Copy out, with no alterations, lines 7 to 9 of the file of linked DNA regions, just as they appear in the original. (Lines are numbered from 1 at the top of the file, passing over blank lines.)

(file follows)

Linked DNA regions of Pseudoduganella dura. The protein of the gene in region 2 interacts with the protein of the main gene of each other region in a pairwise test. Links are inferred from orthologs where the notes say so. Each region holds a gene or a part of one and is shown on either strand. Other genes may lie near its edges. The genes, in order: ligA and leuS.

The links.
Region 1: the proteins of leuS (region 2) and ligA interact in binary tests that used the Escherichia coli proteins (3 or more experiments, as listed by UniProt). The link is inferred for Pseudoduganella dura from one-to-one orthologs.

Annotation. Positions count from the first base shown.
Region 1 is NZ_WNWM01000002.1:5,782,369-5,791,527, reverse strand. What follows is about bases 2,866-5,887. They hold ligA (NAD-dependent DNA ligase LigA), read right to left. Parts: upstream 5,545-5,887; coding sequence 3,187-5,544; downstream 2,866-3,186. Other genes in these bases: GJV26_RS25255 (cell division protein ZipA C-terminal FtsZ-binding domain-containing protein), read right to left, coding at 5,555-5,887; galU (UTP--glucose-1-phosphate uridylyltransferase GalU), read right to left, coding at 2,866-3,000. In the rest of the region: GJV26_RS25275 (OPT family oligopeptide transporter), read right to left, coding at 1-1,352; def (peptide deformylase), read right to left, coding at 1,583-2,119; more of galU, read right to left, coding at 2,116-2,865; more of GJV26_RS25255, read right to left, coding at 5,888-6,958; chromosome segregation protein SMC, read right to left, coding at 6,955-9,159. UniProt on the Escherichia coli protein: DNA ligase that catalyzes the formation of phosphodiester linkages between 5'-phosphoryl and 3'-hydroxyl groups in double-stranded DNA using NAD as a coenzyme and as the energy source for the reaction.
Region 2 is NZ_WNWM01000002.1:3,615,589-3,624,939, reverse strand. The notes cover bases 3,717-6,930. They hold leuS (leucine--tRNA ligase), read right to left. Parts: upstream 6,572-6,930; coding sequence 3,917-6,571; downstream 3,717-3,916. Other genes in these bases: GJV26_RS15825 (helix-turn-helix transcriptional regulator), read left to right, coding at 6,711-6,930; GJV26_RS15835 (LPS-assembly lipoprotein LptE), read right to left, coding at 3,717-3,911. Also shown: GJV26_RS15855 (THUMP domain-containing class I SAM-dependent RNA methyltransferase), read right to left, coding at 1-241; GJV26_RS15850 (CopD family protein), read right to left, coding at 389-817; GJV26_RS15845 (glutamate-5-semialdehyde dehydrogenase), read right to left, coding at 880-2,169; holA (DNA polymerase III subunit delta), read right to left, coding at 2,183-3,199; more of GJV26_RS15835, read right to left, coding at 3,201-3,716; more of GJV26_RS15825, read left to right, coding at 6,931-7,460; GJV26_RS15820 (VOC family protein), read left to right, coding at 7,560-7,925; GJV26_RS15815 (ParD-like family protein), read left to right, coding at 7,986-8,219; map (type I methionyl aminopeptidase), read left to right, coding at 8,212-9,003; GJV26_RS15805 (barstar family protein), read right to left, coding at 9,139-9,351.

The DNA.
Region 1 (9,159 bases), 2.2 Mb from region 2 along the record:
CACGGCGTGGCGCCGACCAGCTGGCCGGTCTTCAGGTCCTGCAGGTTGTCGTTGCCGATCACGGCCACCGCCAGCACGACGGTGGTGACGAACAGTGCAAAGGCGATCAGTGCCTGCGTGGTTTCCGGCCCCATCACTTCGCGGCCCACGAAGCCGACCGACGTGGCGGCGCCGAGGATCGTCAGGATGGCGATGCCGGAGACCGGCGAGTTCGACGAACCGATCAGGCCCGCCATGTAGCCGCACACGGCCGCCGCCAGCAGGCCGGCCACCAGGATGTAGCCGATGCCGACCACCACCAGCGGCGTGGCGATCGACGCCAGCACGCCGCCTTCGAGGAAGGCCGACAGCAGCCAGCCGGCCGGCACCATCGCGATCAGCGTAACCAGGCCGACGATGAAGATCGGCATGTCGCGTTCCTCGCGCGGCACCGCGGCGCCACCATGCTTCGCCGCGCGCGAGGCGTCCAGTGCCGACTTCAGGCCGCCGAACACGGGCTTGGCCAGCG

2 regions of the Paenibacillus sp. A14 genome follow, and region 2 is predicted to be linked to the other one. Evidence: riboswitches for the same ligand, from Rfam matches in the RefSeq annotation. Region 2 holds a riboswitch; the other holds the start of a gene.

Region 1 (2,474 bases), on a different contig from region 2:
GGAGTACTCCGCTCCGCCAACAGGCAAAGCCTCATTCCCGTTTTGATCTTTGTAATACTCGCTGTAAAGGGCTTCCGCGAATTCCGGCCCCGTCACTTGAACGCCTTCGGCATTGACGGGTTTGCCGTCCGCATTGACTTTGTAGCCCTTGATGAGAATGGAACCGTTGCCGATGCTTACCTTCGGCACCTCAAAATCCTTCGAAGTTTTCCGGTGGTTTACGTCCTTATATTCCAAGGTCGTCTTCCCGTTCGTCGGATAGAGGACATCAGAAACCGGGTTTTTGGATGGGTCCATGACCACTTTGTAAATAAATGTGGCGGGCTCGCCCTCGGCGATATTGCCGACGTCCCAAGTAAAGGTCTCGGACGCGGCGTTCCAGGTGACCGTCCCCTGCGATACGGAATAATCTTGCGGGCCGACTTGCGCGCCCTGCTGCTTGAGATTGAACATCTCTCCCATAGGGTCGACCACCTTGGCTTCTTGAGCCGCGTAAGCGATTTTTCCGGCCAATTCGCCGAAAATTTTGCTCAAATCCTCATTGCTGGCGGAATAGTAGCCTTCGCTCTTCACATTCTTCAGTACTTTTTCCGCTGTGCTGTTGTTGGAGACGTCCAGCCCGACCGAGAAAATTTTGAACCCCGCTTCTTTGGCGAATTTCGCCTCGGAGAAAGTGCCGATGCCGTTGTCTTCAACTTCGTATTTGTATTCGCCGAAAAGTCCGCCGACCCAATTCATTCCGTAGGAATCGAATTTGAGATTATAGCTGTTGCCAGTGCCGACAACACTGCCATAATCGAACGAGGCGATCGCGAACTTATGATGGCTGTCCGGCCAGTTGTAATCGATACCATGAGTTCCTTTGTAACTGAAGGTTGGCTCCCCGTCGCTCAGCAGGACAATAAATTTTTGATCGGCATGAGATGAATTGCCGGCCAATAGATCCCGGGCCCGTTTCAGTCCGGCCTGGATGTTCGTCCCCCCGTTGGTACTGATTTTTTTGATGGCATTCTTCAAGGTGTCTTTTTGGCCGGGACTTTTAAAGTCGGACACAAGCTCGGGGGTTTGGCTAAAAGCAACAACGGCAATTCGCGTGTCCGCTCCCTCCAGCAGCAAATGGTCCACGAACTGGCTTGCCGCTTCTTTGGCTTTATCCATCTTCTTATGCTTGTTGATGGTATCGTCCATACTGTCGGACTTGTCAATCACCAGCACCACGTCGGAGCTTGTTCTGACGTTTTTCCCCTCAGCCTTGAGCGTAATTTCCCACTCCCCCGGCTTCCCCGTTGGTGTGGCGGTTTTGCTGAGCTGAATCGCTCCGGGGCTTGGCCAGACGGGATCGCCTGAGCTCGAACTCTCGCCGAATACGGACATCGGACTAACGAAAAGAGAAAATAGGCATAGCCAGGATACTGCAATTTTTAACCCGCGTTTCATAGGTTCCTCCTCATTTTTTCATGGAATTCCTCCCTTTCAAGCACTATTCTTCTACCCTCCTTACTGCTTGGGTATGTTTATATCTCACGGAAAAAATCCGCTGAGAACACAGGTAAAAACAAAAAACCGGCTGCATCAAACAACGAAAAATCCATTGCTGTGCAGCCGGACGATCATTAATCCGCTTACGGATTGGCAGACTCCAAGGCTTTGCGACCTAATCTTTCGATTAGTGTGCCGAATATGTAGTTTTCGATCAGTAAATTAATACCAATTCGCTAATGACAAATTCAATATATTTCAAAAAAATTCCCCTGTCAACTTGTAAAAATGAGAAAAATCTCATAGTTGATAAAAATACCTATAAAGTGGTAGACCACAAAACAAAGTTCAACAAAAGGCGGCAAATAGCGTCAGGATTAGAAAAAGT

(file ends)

The DNA.
Region 1 (9,159 bases), 2.2 Mb from region 2 along the record:
CACGGCGTGGCGCCGACCAGCTGGCCGGTCTTCAGGTCCTGCAGGTTGTCGTTGCCGATCACGGCCACCGCCAGCACGACGGTGGTGACGAACAGTGCAAAGGCGATCAGTGCCTGCGTGGTTTCCGGCCCCATCACTTCGCGGCCCACGAAGCCGACCGACGTGGCGGCGCCGAGGATCGTCAGGATGGCGATGCCGGAGACCGGCGAGTTCGACGAACCGATCAGGCCCGCCATGTAGCCGCACACGGCCGCCGCCAGCAGGCCGGCCACCAGGATGTAGCCGATGCCGACCACCACCAGCGGCGTGGCGATCGACGCCAGCACGCCGCCTTCGAGGAAGGCCGACAGCAGCCAGCCGGCCGGCACCATCGCGATCAGCGTAACCAGGCCGACGATGAAGATCGGCATGTCGCGTTCCTCGCGCGGCACCGCGGCGCCACCATGCTTCGCCGCGCGCGAGGCGTCCAGTGCCGACTTCAGGCCGCCGAACACGGGCTTGGCCAGCG